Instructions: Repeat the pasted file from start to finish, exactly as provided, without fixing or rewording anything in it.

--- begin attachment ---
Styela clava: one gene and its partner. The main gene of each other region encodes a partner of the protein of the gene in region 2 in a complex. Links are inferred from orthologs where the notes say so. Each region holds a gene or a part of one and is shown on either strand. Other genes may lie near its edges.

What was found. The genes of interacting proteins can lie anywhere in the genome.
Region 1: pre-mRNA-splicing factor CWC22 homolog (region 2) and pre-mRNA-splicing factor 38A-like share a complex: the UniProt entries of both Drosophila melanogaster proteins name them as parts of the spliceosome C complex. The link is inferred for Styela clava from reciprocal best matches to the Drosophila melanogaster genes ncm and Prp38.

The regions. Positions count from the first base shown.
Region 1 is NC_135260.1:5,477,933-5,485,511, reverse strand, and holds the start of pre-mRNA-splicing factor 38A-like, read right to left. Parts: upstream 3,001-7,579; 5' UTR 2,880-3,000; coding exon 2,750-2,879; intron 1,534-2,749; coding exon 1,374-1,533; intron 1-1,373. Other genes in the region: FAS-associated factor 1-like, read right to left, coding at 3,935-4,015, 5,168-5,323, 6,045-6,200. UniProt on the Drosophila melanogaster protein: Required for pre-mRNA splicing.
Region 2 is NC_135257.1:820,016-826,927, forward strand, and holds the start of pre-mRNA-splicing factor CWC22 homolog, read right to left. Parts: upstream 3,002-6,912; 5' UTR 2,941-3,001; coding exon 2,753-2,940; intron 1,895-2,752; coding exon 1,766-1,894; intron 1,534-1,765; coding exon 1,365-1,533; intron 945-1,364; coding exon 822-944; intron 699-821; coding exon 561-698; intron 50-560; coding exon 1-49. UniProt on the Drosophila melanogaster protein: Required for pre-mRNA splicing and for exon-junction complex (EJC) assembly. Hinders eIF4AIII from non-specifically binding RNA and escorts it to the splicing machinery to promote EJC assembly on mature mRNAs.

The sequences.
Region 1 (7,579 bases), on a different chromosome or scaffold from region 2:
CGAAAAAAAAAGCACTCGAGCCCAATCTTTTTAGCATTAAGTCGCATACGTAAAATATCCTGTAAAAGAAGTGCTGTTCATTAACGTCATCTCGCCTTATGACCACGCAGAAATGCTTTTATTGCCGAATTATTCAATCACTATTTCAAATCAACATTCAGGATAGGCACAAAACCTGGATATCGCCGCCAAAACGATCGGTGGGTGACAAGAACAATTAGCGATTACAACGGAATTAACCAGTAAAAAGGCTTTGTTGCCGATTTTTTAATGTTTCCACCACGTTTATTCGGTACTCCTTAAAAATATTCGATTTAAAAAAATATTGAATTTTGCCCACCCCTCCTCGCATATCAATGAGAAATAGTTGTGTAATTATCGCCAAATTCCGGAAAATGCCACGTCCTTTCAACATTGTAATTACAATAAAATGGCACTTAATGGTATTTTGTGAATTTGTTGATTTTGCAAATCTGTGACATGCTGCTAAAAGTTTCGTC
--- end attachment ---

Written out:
Styela clava: one gene and its partner. The main gene of each other region encodes a partner of the protein of the gene in region 2 in a complex. Links are inferred from orthologs where the notes say so. Each region holds a gene or a part of one and is shown on either strand. Other genes may lie near its edges.

What was found. The genes of interacting proteins can lie anywhere in the genome.
Region 1: pre-mRNA-splicing factor CWC22 homolog (region 2) and pre-mRNA-splicing factor 38A-like share a complex: the UniProt entries of both Drosophila melanogaster proteins name them as parts of the spliceosome C complex. The link is inferred for Styela clava from reciprocal best matches to the Drosophila melanogaster genes ncm and Prp38.

The regions. Positions count from the first base shown.
Region 1 is NC_135260.1:5,477,933-5,485,511, reverse strand, and holds the start of pre-mRNA-splicing factor 38A-like, read right to left. Parts: upstream 3,001-7,579; 5' UTR 2,880-3,000; coding exon 2,750-2,879; intron 1,534-2,749; coding exon 1,374-1,533; intron 1-1,373. Other genes in the region: FAS-associated factor 1-like, read right to left, coding at 3,935-4,015, 5,168-5,323, 6,045-6,200. UniProt on the Drosophila melanogaster protein: Required for pre-mRNA splicing.
Region 2 is NC_135257.1:820,016-826,927, forward strand, and holds the start of pre-mRNA-splicing factor CWC22 homolog, read right to left. Parts: upstream 3,002-6,912; 5' UTR 2,941-3,001; coding exon 2,753-2,940; intron 1,895-2,752; coding exon 1,766-1,894; intron 1,534-1,765; coding exon 1,365-1,533; intron 945-1,364; coding exon 822-944; intron 699-821; coding exon 561-698; intron 50-560; coding exon 1-49. UniProt on the Drosophila melanogaster protein: Required for pre-mRNA splicing and for exon-junction complex (EJC) assembly. Hinders eIF4AIII from non-specifically binding RNA and escorts it to the splicing machinery to promote EJC assembly on mature mRNAs.

The sequences.
Region 1 (7,579 bases), on a different chromosome or scaffold from region 2:
CGAAAAAAAAAGCACTCGAGCCCAATCTTTTTAGCATTAAGTCGCATACGTAAAATATCCTGTAAAAGAAGTGCTGTTCATTAACGTCATCTCGCCTTATGACCACGCAGAAATGCTTTTATTGCCGAATTATTCAATCACTATTTCAAATCAACATTCAGGATAGGCACAAAACCTGGATATCGCCGCCAAAACGATCGGTGGGTGACAAGAACAATTAGCGATTACAACGGAATTAACCAGTAAAAAGGCTTTGTTGCCGATTTTTTAATGTTTCCACCACGTTTATTCGGTACTCCTTAAAAATATTCGATTTAAAAAAATATTGAATTTTGCCCACCCCTCCTCGCATATCAATGAGAAATAGTTGTGTAATTATCGCCAAATTCCGGAAAATGCCACGTCCTTTCAACATTGTAATTACAATAAAATGGCACTTAATGGTATTTTGTGAATTTGTTGATTTTGCAAATCTGTGACATGCTGCTAAAAGTTTCGTC